This is something I sang myself.  Which means my head is full of ideas of how it should go.  Tempo, legato, etc.  It can't be helped.  Maybe it's just not Wagnerian enough.  I think it wouldn't have occurred to me that it should be like Schumann.  There's no evidence that she looks at him.  She's not required to, you know.  Now looking back at these songs I hear that they are not like a Wagner opera at all.  Perhaps she's right.  The orchestra claps and stands.

The concert goes on.

Monday, August 24, 2020

Hansel and Gretel from the Met

Conductor - Thomas Fulton
Director - Nathaniel Merrill
Gretel - Judith Blegen
Hänsel - Frederica von Stade
Gertrud - Jean Kraft
Peter - Michael Devlin
Witch - Rosalind Elias
I watched the Met stream from 1982 of Humperdinck's Hansel and Gretel.  It is perfection.  It plays in my head in German, but this is also very nice.  I could do this forever.  Blegen and von Stade are lovely children.  Elias as the witch looks like someone from the Wizard of Oz.  This is the one you want if you speak English.  And luckily you can have one of your own.
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Sunday, August 23, 2020

Salzburg Whitsun 2021


The program for next year's Whitsun Festival at Salzburg has been announced.  I was sorry to see the homage to Pauline Viardot disappear, but in today's world it's only a small loss.  In 2021 Cecilia Bartoli will celebrate Rome, the city of her birth.
Fri, May 21 7:00 PM OPERA


George Frideric Handel


Il trionfo del Tempo e del Disinganno


Cecilia sings Piacere.



Sat, May 22 11:00 AM CONCERT


Orchesterkonzert · Poema Sinfonico


Conducted by Zubin Mehta 


includes Respighi's  Pini di Roma.




7:00 PM OPERA


Concert performance Wolfgang Amadeus Mozart


La clemenza di Tito


Cecilia sings Sesto



Sun, May 23 11:00 AM CONCERT


Sacred Concert · Dixit Dominus




7:00 PM OPERA


George Frideric Handel


Il trionfo del Tempo e del Disinganno




8:00 PM GALA


Gala dinner






Mon, May 24 11:00 AM CONCERT


Alessandro Scarlatti


Cain, Overo Il Primo Omicidio




4:00 PM OPERA


Concert performance Giacomo Puccini


Tosca


Anja Harteros, Jonas Kaufmann and Bryn Terfel

Friday, August 21, 2020

Gloriana


David McVicar (stage director),
Ivor Bolton (conductor)

Anna Caterina Antonacci | Queen Elizabeth I
Leonardo Capalbo | Robert Devereux, Earl of Essex
Paula Murrihy | Frances, Countess of Essex
Duncan Rock | Charles Blount, Lord Mountjoy
Sophie Bevan | Penelope, Lady Rich
Leigh Melrose | Sir Robert Cecil
David Soar | Sir Walter Raleigh
Benedict Nelson | Henry Cuffe

This production on medici.tv of Benjamin Britten's Gloriana comes from Teatro Real de Madrid.  The opera was composed to honor the coronation of Elizabeth II in 1953.  The queen herself came to the first performance.  It looks as you wish it to.  The costumes are magnificent.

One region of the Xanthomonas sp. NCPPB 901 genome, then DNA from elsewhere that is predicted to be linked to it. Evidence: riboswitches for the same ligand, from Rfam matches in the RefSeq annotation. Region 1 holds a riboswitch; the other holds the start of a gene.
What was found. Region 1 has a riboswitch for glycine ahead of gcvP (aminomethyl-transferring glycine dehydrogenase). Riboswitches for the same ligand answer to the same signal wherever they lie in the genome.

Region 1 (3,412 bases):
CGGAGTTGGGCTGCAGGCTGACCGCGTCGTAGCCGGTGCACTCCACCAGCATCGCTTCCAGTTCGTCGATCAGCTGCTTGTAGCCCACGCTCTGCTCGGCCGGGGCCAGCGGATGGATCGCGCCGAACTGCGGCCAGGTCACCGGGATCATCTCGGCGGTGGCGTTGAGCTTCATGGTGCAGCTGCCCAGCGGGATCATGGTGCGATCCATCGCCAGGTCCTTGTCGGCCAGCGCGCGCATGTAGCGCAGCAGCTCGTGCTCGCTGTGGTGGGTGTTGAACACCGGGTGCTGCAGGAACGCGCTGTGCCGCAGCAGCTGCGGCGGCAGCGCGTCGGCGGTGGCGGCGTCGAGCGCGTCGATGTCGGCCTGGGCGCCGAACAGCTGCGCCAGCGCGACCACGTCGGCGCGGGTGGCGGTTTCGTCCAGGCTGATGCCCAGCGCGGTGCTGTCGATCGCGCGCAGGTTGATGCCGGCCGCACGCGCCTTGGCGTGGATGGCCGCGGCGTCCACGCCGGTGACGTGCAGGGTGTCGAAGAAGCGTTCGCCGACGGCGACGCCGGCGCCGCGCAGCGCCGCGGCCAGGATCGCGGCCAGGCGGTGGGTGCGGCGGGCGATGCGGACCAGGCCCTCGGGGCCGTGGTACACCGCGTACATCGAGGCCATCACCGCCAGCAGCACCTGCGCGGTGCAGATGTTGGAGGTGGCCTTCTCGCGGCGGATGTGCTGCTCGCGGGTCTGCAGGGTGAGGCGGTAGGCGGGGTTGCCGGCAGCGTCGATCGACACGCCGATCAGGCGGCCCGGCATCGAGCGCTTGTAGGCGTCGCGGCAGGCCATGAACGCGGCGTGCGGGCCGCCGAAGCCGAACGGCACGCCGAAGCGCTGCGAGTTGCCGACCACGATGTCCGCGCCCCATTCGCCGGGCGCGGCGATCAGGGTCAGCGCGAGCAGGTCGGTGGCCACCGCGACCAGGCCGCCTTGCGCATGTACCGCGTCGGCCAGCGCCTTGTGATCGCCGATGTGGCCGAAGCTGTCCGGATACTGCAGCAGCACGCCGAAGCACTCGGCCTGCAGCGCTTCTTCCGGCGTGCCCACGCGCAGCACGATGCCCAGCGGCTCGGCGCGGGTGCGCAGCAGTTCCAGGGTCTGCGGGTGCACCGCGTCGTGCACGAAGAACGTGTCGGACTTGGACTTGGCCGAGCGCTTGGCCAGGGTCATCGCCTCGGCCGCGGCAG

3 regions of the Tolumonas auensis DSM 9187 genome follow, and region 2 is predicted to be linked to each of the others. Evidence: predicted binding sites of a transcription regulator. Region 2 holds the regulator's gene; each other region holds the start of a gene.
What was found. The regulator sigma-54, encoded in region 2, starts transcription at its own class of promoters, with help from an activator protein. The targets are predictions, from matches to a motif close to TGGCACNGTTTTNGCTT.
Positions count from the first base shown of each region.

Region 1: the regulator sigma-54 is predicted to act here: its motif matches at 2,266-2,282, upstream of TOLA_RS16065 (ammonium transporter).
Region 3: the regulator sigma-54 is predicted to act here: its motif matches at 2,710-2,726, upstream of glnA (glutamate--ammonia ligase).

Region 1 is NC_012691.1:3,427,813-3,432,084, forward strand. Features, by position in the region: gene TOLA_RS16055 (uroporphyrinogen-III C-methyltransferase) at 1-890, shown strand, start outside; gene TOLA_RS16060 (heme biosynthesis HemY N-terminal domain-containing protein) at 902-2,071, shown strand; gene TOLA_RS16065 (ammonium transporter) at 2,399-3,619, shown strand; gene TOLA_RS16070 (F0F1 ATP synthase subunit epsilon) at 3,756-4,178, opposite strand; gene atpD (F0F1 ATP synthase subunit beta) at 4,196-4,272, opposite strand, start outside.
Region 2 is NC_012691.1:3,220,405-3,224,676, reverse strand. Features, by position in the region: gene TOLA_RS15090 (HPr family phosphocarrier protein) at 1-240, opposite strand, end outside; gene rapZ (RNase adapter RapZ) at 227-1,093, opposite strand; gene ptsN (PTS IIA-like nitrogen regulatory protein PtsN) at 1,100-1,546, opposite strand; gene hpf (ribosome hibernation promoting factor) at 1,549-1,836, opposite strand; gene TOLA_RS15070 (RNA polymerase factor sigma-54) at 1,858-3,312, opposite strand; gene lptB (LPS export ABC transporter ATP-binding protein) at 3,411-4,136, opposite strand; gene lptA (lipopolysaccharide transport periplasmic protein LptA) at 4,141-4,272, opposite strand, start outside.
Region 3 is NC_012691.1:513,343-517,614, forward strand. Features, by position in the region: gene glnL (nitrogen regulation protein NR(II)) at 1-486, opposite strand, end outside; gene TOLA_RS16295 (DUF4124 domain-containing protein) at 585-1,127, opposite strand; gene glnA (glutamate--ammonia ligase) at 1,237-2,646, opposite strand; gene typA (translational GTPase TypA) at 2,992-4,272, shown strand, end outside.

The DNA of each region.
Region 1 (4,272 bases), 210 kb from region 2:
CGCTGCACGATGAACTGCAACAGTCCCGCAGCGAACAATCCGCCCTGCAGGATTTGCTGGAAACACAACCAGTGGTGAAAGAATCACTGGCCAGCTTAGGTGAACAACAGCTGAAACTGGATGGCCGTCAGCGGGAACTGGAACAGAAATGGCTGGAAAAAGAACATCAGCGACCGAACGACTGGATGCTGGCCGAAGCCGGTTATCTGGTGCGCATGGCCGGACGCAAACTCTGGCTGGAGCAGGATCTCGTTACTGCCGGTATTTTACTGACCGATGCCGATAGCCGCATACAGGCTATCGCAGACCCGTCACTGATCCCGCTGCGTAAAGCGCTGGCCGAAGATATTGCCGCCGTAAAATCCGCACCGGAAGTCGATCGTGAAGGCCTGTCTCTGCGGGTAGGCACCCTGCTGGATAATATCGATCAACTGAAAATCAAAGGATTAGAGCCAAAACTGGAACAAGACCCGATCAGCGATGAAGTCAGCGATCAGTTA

The relationship between Elizabeth I and the Earl of Essex is well known.  Less well known is his rivalry with Lord Mountjoy.

There is a masque portraying Concord dancing.  I am fascinated to see that this female role is played by a man in drag.  Accurately in short.  All the dancers are guys.  It's fun.  All is to glorify the Queen who adores it.

The star of this production is Anna Catarina Antonacci whom I have seen in Carmen with Kaufmann, in La Ciociara by Marco Tutino in San Francisco, in Sancta Susanna by Paul Hindemith at the Paris Opera, and in La Voix humaine by Poulenc in San Francisco.  This is a wonderful variety of roles all performed by a great singing actress.  There is great range in her portrayals, and that certainly is true here as well.  Her Elizabeth is mature.

Here we see Essex and Mountjoy plotting treason against the Queen.  Other versions slant the story more in favor of Essex. I'm fascinated that with the inclusion of period musical forms Britten is trying to bring the past to us.  The music is still Benjamin Britten and not Elizabeth's time.  There is a gathering of the court for entertainment, and Essex has brought his wife dressed more beautifully than the Queen.  Elizabeth orders the women to change their attire and steals Frances's dress.  When everyone reappears, Elizabeth is wearing the beautiful dress which she declares too long.  It is surprising that at this moment she sends Essex off to Ireland.  The scene ends with yet another dance.
In the next scene Essex returns from Ireland offering a truce.  The Queen wanted victory, not a truce.  There is something stunning about this.  The use of musical forms to frame the scenes is very attractive.  Why have I never seen it before?  I feel they are trying to show the truth, very rare in an opera.

Monday, August 17, 2020

100 Operas from Buzzfeed

Here is a Buzzfeed quiz about what operas out of a list of 100 you have seen.


Out of the list, I was in:

Rigoletto (Verdi)
The Marriage of Figaro (Mozart)
Die Fledermaus (Strauss)
Hansel and Gretel (Humperdinck)